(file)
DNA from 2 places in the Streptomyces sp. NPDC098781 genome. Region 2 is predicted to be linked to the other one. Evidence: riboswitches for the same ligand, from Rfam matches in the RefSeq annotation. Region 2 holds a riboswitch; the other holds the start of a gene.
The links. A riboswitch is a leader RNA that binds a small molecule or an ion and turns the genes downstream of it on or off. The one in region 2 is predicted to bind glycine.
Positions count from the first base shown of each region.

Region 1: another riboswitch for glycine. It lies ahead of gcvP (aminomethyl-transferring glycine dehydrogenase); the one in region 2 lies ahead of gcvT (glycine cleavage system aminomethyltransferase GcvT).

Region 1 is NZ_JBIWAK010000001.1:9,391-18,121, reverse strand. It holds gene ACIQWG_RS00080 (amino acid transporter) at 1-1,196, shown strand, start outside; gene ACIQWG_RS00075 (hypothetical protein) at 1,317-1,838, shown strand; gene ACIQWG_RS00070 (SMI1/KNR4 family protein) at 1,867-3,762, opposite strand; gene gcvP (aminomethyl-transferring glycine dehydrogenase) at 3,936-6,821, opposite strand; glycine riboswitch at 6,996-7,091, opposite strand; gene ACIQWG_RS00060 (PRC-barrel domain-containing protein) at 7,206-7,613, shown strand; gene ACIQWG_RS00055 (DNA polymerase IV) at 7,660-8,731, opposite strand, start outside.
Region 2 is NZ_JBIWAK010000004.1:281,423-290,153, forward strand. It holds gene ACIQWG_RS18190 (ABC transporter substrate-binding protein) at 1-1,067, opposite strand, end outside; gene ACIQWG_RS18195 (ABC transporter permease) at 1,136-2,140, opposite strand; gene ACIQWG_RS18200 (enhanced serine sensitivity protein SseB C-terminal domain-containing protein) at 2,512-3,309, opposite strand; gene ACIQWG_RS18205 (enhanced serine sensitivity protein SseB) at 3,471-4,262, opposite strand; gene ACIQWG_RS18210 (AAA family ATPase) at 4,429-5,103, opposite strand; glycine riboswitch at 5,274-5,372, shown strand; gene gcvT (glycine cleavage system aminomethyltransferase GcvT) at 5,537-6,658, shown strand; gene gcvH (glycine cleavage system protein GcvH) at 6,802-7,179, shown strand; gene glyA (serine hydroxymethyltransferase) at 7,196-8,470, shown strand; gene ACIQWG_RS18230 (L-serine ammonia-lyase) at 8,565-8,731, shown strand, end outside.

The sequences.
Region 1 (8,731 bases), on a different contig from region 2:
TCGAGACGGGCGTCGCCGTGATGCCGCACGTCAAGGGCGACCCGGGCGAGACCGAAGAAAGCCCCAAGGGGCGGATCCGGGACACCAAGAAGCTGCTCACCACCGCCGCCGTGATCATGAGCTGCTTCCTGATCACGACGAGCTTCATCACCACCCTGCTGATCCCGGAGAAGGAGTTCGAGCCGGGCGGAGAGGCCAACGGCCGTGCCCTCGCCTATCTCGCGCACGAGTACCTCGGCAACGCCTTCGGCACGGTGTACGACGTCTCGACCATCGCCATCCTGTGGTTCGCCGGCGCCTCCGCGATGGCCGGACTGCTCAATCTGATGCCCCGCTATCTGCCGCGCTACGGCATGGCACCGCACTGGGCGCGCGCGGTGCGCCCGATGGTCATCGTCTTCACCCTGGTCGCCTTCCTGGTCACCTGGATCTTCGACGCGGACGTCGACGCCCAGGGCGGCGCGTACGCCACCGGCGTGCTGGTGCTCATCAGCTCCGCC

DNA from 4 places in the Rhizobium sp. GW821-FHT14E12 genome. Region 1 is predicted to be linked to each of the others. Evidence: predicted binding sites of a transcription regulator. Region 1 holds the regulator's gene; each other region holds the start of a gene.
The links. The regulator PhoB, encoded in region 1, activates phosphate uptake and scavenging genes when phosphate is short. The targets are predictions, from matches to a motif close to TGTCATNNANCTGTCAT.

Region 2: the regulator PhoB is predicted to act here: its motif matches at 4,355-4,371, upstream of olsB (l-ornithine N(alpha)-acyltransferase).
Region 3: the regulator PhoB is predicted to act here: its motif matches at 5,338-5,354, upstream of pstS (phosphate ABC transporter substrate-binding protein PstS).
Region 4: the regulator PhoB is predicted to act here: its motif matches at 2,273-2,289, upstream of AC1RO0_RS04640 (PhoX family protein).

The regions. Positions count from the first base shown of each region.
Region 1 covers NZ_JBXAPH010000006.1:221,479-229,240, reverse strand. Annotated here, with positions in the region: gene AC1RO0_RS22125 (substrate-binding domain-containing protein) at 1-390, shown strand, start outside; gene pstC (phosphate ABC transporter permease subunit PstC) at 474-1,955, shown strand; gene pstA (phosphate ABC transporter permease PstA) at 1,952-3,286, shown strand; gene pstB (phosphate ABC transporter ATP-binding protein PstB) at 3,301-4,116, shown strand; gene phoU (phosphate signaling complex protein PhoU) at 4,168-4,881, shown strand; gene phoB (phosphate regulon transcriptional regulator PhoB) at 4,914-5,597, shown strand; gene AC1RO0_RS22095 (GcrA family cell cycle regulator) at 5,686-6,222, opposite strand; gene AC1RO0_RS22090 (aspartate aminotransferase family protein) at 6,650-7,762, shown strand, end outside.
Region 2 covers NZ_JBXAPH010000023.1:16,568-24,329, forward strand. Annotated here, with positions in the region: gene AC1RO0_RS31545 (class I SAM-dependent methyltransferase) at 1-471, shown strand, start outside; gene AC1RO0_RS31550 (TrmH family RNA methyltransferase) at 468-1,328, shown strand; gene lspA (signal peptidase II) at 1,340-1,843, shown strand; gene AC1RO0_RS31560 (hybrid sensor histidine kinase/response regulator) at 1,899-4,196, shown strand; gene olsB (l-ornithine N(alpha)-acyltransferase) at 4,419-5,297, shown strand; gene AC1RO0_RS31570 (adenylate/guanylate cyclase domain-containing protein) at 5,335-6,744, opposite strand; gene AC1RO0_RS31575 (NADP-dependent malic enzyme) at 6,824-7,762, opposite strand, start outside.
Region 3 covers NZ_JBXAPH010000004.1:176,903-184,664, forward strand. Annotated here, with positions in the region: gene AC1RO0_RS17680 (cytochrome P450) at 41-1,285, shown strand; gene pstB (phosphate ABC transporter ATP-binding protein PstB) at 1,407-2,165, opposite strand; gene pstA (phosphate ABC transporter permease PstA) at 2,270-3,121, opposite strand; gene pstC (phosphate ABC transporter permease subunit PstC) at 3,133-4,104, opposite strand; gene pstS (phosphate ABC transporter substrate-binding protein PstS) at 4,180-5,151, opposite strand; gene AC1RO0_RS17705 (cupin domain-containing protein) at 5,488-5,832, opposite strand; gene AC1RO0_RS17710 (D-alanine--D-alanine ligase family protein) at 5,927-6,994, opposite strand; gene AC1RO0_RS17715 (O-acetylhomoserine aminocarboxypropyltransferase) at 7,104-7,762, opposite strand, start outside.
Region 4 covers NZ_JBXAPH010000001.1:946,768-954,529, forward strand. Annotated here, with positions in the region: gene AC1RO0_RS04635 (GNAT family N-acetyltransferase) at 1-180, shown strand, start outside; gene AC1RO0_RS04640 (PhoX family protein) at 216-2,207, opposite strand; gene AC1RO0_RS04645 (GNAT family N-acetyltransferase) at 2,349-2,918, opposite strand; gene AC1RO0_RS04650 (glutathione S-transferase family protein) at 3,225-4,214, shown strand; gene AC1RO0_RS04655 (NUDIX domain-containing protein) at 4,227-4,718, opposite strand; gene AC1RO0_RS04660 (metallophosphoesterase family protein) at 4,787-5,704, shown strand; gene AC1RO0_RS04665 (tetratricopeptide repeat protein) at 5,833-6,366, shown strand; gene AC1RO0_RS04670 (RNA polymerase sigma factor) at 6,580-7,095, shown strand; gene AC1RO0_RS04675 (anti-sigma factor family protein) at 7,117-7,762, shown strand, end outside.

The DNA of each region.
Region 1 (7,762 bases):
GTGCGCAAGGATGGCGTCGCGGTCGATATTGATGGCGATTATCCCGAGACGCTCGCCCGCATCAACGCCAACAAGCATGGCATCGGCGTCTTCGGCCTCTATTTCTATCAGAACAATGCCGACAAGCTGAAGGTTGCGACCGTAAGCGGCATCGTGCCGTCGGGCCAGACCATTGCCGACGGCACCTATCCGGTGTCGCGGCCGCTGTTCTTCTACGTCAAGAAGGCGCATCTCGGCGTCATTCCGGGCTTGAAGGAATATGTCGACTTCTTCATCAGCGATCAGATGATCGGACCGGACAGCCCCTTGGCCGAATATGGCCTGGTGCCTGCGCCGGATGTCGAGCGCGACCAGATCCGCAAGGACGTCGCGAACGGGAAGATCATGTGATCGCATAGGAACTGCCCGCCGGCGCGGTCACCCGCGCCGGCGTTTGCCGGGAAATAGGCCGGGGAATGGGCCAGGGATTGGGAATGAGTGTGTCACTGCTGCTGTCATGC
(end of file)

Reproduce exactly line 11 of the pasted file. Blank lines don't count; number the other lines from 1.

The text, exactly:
The links. The regulator PhoB, encoded in region 1, activates phosphate uptake and scavenging genes when phosphate is short. The targets are predictions, from matches to a motif close to TGTCATNNANCTGTCAT.